Woodside Veterinary Clinic

Dentistry

 

Oral disease is the most common disease that we see in our patients.  The studies show that 80% of dogs and cats over the age of three years have dental disease.  But it can be difficult for our owners to appreciate this because their pets most often hide their symptoms. They will continue to eat even though they feel pain or discomfort.
It is important to address this issue of oral health because the bacteria in our pets' mouths (as well as our own) have easy access to the bloodstream through the gums and leave the patient susceptible to infection not only in their mouths but in their livers, kidneys and heart.

What can you do:
Train your pet to be accustomed to having its mouth handled.  With  kittens  and pups this task is easier.  But for all ages go slowly. Start by just lifting a lip and giving a reward.  Progress to the point that you can lift the lips up all around the mouth.   Look for redness or swelling.  Be aware of foul odor or a colored tinge to the saliva.

What can we do:
At the very least we treat the teeth to make them white like these.

                       

Pre oral assessment, therapy and prevention                                       Post oral ATP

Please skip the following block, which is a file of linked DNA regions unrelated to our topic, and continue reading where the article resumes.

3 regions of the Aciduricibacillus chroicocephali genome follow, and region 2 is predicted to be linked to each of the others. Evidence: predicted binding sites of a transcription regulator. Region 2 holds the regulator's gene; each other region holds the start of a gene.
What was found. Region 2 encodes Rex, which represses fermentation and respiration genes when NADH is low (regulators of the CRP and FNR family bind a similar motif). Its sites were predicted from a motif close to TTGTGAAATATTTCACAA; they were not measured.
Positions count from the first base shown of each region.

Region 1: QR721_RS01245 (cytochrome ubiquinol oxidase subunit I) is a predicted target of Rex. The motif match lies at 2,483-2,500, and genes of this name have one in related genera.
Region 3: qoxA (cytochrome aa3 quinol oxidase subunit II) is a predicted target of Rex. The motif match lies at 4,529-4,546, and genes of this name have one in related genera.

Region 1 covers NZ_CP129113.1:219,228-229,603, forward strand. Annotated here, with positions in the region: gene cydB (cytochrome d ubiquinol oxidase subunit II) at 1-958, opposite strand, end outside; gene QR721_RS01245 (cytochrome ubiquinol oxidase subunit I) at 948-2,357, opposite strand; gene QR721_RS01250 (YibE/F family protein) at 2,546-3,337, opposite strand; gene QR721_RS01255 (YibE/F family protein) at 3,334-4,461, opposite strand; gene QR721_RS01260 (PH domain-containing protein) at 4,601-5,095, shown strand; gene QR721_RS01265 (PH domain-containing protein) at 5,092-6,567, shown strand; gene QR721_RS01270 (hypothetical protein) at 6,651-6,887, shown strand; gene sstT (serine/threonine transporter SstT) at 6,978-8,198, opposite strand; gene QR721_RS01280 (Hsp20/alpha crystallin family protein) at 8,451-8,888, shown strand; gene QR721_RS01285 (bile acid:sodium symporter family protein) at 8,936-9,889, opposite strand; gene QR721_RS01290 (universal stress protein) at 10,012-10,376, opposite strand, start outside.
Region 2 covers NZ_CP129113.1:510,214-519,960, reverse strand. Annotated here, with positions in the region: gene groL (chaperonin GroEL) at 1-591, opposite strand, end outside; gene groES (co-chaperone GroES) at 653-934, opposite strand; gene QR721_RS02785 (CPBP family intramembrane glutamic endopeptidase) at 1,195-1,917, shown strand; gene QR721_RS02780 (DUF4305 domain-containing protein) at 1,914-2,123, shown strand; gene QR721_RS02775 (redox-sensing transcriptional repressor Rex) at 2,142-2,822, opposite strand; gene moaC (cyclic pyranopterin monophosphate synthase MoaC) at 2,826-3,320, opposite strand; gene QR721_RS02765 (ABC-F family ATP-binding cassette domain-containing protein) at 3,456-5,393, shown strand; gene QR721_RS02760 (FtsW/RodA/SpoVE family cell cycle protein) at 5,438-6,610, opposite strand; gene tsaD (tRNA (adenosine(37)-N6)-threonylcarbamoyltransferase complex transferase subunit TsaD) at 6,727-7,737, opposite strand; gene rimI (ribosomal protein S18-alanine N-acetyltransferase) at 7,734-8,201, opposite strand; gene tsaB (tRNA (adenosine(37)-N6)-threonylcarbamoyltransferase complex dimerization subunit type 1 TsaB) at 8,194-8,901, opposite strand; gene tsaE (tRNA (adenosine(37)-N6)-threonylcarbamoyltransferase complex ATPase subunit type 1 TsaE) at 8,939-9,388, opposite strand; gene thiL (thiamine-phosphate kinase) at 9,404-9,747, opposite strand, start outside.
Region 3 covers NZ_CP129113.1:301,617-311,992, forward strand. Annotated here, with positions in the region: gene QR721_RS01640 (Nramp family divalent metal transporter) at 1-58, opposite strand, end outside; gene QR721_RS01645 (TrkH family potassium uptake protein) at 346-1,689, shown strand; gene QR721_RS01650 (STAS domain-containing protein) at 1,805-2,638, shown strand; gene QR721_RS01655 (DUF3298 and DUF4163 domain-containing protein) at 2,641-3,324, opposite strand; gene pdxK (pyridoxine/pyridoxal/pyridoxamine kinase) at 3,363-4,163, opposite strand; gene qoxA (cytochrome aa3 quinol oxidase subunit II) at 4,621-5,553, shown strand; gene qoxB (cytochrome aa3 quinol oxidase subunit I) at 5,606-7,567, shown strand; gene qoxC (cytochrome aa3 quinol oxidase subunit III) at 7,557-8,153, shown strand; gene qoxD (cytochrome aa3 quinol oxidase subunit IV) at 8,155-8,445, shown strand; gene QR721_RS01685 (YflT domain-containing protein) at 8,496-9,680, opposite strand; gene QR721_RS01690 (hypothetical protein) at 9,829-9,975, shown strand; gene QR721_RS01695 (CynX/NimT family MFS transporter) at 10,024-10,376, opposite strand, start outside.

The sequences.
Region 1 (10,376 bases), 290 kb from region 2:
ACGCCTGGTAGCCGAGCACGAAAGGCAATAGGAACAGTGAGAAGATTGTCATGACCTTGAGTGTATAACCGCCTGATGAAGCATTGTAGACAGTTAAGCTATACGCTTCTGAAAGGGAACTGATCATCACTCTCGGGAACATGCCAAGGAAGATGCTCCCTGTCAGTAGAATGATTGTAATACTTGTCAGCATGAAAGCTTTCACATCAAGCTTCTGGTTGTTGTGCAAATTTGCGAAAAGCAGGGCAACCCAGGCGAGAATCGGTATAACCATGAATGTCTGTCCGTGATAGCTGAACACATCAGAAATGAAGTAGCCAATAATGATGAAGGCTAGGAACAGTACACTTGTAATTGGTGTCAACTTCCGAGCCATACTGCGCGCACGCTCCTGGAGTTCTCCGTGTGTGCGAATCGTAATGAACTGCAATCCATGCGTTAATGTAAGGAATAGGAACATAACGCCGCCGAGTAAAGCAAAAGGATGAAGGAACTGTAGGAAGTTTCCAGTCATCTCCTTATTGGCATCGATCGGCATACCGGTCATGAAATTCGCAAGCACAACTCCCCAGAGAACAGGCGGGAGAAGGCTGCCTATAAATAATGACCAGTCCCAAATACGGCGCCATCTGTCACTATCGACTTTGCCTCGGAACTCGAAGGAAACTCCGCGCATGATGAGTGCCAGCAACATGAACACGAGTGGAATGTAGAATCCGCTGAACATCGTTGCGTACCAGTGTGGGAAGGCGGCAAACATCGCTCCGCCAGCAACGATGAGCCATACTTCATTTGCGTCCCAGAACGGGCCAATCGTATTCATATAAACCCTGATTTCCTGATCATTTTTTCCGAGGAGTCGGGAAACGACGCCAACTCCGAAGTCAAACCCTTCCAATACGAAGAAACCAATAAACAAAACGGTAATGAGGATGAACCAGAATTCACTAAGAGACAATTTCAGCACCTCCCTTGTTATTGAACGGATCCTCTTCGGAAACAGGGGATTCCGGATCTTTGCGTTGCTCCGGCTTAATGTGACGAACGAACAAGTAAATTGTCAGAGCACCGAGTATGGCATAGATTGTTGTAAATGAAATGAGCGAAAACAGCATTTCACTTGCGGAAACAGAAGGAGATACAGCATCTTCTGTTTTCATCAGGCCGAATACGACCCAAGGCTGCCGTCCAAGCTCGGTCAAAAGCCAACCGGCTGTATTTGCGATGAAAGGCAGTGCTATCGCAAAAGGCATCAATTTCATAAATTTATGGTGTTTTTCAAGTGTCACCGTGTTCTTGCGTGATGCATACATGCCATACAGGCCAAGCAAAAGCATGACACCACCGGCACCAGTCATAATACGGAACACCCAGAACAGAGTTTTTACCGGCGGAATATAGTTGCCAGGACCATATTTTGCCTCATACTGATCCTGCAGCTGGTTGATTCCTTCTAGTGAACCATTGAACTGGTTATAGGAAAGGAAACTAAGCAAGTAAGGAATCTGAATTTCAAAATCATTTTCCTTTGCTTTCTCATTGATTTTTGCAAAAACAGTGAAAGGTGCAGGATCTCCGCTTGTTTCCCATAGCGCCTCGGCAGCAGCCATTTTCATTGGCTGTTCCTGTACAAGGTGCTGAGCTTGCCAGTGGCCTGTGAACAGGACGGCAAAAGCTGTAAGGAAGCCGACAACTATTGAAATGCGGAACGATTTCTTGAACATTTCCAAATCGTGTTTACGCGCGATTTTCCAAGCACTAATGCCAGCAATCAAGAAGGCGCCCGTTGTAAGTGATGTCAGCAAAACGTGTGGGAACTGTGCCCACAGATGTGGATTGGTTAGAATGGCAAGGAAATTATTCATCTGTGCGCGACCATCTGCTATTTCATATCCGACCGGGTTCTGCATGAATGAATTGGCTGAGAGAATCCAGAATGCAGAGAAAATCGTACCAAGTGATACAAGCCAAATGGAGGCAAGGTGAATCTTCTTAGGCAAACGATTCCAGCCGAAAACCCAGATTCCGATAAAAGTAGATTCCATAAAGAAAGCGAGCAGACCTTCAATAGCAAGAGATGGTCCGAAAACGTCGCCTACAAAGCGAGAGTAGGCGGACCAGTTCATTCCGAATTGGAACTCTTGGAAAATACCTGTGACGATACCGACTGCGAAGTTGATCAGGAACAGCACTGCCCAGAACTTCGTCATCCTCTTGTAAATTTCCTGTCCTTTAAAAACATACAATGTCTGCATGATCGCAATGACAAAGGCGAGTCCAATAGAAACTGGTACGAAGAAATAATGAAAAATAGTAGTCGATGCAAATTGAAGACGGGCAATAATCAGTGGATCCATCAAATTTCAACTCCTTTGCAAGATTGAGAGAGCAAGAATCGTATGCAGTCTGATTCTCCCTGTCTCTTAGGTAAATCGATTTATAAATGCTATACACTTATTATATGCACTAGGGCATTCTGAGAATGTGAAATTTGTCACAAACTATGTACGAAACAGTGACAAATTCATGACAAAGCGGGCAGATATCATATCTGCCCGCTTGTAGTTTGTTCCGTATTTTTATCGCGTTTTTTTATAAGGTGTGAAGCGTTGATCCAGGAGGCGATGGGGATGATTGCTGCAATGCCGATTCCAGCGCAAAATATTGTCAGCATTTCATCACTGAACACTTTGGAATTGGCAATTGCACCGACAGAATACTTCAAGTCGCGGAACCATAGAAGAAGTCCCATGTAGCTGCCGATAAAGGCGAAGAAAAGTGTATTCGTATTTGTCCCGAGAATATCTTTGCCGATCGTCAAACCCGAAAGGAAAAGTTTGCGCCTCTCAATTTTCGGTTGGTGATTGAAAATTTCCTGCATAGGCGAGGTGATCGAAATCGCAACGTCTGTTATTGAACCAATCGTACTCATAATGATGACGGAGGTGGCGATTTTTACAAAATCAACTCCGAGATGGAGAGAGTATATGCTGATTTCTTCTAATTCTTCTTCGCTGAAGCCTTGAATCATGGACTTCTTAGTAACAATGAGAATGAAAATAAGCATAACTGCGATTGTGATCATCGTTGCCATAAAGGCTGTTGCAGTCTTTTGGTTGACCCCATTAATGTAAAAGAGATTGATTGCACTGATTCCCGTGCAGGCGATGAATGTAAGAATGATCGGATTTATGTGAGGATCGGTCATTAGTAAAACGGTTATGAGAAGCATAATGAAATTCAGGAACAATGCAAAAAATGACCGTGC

We also alleviate bad breath by removing the bacteria  that cause the odor and reside in the calculus and plaque. 
It is a multi step process to clean the teeth.  First we lavage (flush) superficial bacteria from the mouth.  This helps to decrease the bacterial burden in the mouth.  We probe around the teeth and under the gum line, clean above and below the gum line, polish, flush under the gum line, apply fluoride, and take x rays as indicated, to name just a few of the procedures.


In cases where the x ray shows that at least 50% of the bone is still present we can do periodontal surgery to deeply clean around the tooth.  When there is not enough bone, or in a patient that will not tolerate follow up care at home we will need to extract the tooth.  This is done with multimodal pain management with the expectation that our patient is happy to eat when it goes home that night.


In cats the more common problem that we see is a tooth resorption.  This is a cavity at the gum line that is so painful that the patient will often flinch when we probe the tooth even while she/he is under the anesthetic.  In most cases the tooth will need to be extracted because if left on its own the crown of the tooth will eventually break off leaving the exposed pulp and causing further pain.  

                                                                                      
Dr. Clemens has had extensive training and years of practice to be able to offer these state of the art therapies.

How we can help you:
We are only too happy to teach you how to brush your pet's teeth.  This is the best way to keep the teeth clean and it usually takes no more than 30 seconds to do the entire mouth.  If this is out of the question, there is Oravet, a weekly dental sealant that we can teach you to use.  There are also dental diets and treats that we can offer you.